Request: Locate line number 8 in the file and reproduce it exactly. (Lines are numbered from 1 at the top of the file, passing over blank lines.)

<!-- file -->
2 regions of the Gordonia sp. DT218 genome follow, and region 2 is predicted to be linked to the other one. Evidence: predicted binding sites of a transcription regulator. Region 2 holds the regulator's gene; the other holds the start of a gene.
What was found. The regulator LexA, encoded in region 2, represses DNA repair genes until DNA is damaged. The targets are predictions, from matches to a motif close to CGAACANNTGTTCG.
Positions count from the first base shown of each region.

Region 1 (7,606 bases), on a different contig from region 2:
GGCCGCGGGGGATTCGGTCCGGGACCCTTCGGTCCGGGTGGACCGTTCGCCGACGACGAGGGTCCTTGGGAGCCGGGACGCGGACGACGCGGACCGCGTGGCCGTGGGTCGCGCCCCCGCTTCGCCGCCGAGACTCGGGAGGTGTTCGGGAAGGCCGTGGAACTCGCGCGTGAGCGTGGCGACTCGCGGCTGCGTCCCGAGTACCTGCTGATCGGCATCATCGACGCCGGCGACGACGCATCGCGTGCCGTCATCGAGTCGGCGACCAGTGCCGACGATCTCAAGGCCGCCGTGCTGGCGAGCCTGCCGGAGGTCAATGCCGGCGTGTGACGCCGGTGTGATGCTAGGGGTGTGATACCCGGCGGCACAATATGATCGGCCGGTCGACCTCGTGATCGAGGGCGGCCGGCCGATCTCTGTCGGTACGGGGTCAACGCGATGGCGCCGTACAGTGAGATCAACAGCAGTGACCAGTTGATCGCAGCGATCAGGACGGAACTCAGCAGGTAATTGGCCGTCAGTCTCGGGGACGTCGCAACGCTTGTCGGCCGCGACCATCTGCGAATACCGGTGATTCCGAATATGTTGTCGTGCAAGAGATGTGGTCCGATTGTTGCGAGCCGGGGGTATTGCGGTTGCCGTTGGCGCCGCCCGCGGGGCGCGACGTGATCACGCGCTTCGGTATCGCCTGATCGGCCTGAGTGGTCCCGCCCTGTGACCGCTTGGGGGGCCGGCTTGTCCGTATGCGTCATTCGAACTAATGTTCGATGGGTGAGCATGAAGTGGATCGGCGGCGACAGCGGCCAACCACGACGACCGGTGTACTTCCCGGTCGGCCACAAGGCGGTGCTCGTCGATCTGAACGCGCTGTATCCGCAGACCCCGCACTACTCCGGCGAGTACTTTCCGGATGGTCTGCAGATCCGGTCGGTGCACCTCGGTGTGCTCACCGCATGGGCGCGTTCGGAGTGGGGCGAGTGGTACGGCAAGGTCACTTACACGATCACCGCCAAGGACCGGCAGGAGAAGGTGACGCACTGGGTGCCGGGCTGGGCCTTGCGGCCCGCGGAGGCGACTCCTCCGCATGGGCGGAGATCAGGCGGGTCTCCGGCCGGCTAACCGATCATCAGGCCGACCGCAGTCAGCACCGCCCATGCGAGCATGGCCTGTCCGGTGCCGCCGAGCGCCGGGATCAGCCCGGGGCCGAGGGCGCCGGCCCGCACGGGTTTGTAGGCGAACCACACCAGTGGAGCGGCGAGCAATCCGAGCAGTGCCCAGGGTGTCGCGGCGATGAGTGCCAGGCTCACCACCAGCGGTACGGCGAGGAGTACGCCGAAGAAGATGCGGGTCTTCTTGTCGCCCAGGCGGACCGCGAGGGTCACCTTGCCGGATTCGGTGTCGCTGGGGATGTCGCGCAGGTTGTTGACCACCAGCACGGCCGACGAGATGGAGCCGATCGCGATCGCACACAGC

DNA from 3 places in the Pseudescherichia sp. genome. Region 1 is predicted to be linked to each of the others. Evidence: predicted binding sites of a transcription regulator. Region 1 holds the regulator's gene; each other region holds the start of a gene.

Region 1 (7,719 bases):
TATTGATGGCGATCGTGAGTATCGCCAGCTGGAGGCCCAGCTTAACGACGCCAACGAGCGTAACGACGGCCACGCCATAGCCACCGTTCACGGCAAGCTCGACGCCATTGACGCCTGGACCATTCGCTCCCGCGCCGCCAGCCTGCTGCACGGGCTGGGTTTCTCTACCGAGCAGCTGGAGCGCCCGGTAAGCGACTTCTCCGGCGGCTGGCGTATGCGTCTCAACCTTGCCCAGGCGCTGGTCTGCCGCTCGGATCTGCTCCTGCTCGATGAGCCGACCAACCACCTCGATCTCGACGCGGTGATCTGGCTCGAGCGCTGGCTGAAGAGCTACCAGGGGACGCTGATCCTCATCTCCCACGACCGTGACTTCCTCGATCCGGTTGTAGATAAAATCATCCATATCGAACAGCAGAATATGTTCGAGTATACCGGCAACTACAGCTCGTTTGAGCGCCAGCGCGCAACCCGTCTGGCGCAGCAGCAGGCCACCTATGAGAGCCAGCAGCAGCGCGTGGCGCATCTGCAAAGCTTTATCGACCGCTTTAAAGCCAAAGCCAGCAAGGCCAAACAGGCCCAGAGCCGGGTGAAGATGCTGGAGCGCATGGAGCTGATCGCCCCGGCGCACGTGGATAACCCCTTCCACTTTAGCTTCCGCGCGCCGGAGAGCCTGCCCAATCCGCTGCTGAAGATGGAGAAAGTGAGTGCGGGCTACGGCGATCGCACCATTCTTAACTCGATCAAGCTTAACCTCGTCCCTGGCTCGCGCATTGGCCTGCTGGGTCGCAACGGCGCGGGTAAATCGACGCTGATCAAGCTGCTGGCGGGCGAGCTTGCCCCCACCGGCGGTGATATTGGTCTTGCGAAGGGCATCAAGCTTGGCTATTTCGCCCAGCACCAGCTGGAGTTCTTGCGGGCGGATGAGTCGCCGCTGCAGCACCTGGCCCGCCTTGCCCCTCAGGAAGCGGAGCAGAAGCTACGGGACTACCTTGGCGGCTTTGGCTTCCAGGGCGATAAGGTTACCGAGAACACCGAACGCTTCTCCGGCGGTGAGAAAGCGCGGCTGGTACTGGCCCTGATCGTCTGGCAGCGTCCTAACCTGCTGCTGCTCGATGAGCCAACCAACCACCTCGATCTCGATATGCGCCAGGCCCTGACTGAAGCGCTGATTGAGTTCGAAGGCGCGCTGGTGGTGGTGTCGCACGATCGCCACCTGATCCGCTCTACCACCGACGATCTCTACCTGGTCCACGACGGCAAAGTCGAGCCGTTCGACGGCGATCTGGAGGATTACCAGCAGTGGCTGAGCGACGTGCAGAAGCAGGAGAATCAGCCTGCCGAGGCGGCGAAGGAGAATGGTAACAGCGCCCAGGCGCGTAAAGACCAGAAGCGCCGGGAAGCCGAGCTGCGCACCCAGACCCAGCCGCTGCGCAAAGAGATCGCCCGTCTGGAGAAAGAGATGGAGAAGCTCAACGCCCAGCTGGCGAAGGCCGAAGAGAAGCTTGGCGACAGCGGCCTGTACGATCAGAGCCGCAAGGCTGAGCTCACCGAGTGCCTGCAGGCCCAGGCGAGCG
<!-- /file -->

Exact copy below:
TATTGATGGCGATCGTGAGTATCGCCAGCTGGAGGCCCAGCTTAACGACGCCAACGAGCGTAACGACGGCCACGCCATAGCCACCGTTCACGGCAAGCTCGACGCCATTGACGCCTGGACCATTCGCTCCCGCGCCGCCAGCCTGCTGCACGGGCTGGGTTTCTCTACCGAGCAGCTGGAGCGCCCGGTAAGCGACTTCTCCGGCGGCTGGCGTATGCGTCTCAACCTTGCCCAGGCGCTGGTCTGCCGCTCGGATCTGCTCCTGCTCGATGAGCCGACCAACCACCTCGATCTCGACGCGGTGATCTGGCTCGAGCGCTGGCTGAAGAGCTACCAGGGGACGCTGATCCTCATCTCCCACGACCGTGACTTCCTCGATCCGGTTGTAGATAAAATCATCCATATCGAACAGCAGAATATGTTCGAGTATACCGGCAACTACAGCTCGTTTGAGCGCCAGCGCGCAACCCGTCTGGCGCAGCAGCAGGCCACCTATGAGAGCCAGCAGCAGCGCGTGGCGCATCTGCAAAGCTTTATCGACCGCTTTAAAGCCAAAGCCAGCAAGGCCAAACAGGCCCAGAGCCGGGTGAAGATGCTGGAGCGCATGGAGCTGATCGCCCCGGCGCACGTGGATAACCCCTTCCACTTTAGCTTCCGCGCGCCGGAGAGCCTGCCCAATCCGCTGCTGAAGATGGAGAAAGTGAGTGCGGGCTACGGCGATCGCACCATTCTTAACTCGATCAAGCTTAACCTCGTCCCTGGCTCGCGCATTGGCCTGCTGGGTCGCAACGGCGCGGGTAAATCGACGCTGATCAAGCTGCTGGCGGGCGAGCTTGCCCCCACCGGCGGTGATATTGGTCTTGCGAAGGGCATCAAGCTTGGCTATTTCGCCCAGCACCAGCTGGAGTTCTTGCGGGCGGATGAGTCGCCGCTGCAGCACCTGGCCCGCCTTGCCCCTCAGGAAGCGGAGCAGAAGCTACGGGACTACCTTGGCGGCTTTGGCTTCCAGGGCGATAAGGTTACCGAGAACACCGAACGCTTCTCCGGCGGTGAGAAAGCGCGGCTGGTACTGGCCCTGATCGTCTGGCAGCGTCCTAACCTGCTGCTGCTCGATGAGCCAACCAACCACCTCGATCTCGATATGCGCCAGGCCCTGACTGAAGCGCTGATTGAGTTCGAAGGCGCGCTGGTGGTGGTGTCGCACGATCGCCACCTGATCCGCTCTACCACCGACGATCTCTACCTGGTCCACGACGGCAAAGTCGAGCCGTTCGACGGCGATCTGGAGGATTACCAGCAGTGGCTGAGCGACGTGCAGAAGCAGGAGAATCAGCCTGCCGAGGCGGCGAAGGAGAATGGTAACAGCGCCCAGGCGCGTAAAGACCAGAAGCGCCGGGAAGCCGAGCTGCGCACCCAGACCCAGCCGCTGCGCAAAGAGATCGCCCGTCTGGAGAAAGAGATGGAGAAGCTCAACGCCCAGCTGGCGAAGGCCGAAGAGAAGCTTGGCGACAGCGGCCTGTACGATCAGAGCCGCAAGGCTGAGCTCACCGAGTGCCTGCAGGCCCAGGCGAGCG